Season still taking its toll on fish

Bony bream kill at Bourke


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Hundreds of bony bream have been found dead in a weir pool upstream from Bourke. Photo by NSWDPI.

Hundreds of bony bream have been found dead in a weir pool upstream from Bourke. Photo by NSWDPI.

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Hundreds of bony bream have been found dead in a weir pool upstream from Bourke.

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As the drought continues, the change in season is taking its toll on fish in our water systems - this time bony bream are the latest casualty.

A 10 degree temperature drop and rainfall of 40 millimetres in the region has been blamed for hundreds of bony bream found dead in a weir pool upstream from Bourke on the Darling River.

NSW Department of Primary Industries (NSWDPI) fisheries were notified by Bourke Shire Council of the small fish kill. Some bony bream are still showing signs of stress but no other species were observed.

Bony bream are a widespread and common, small to medium-sized Australian freshwater fish often found in large shoals throughout much of northern and central Australia, and the Murray-Darling basin.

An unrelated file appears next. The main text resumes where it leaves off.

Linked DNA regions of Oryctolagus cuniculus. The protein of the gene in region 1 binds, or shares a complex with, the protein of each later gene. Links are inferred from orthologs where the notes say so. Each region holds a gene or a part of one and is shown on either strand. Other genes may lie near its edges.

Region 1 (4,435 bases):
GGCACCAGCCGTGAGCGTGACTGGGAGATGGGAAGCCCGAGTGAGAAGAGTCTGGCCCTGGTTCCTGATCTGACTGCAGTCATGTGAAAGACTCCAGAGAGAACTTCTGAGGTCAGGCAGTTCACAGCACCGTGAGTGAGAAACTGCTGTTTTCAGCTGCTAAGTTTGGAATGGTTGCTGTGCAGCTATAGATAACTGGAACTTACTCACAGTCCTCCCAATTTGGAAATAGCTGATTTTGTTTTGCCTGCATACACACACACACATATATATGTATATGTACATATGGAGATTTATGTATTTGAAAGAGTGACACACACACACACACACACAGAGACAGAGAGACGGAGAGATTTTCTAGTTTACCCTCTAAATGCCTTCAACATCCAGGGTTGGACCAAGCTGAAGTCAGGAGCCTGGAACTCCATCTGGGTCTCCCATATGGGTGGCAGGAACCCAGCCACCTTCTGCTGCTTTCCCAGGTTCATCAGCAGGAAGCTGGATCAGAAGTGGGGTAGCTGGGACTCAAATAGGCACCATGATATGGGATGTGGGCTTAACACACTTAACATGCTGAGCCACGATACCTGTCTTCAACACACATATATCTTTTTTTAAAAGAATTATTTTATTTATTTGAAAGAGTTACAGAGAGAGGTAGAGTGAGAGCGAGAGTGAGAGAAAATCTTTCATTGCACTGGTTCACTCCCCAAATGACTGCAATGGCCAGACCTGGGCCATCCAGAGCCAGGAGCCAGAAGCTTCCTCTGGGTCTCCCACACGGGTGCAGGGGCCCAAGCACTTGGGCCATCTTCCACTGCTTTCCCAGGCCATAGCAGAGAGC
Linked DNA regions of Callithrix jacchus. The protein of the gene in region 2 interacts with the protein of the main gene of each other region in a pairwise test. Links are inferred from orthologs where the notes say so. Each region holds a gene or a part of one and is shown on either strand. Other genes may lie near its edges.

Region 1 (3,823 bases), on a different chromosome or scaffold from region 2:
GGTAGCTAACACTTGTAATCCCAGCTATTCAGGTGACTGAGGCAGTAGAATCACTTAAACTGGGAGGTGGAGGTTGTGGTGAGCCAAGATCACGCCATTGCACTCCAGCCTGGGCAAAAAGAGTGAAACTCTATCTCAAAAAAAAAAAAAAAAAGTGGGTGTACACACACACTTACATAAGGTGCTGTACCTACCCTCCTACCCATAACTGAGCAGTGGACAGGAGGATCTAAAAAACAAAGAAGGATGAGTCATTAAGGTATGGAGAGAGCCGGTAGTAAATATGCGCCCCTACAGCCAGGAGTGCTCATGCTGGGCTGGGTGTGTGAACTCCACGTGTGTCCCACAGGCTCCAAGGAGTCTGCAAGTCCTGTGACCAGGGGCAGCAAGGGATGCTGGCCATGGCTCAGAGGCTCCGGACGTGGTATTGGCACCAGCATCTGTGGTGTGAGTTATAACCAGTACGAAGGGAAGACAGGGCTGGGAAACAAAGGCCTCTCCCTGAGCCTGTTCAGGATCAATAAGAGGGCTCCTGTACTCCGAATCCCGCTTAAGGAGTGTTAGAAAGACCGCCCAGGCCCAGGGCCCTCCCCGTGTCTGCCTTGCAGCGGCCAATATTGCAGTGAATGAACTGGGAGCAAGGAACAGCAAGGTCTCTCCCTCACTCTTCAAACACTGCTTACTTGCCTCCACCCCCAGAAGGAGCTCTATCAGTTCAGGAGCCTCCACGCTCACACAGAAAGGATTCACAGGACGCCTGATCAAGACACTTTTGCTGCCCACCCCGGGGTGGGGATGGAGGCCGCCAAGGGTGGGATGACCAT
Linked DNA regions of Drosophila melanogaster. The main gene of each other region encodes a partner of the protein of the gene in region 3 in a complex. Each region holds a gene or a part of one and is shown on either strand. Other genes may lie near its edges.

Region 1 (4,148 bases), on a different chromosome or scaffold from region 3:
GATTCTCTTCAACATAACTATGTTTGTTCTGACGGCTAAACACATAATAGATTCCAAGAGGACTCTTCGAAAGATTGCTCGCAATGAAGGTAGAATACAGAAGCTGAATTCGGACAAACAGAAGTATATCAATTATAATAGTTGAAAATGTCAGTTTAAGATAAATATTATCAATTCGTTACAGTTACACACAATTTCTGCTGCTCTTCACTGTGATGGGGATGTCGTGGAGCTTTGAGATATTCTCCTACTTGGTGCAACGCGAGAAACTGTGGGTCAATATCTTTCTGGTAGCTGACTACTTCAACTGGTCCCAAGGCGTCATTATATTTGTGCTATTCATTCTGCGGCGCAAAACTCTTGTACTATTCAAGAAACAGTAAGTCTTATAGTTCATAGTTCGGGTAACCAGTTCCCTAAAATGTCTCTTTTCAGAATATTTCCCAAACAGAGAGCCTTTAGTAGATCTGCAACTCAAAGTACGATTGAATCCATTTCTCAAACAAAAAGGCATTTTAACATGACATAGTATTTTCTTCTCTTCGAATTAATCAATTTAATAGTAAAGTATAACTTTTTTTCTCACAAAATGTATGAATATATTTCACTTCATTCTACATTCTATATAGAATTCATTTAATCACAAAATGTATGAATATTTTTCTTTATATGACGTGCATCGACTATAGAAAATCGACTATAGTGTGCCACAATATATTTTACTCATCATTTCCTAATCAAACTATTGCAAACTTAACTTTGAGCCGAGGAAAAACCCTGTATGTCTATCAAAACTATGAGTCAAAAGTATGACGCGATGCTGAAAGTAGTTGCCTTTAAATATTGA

They are susceptible to fish kill events due to their inability to survive sudden temperature drops, which may occur at various times during the year.

Bourke Shire Council is liaising with NSWDPI Fisheries and the EPA on the clean up of the dead fish, which are located near a boat ramp.

According to frequently asked questions on the NSWDPI website about fish kills, a review of state-wide data between 1980 and 2010 showed that there was an average of 40 fish kills reported to DPI each year.

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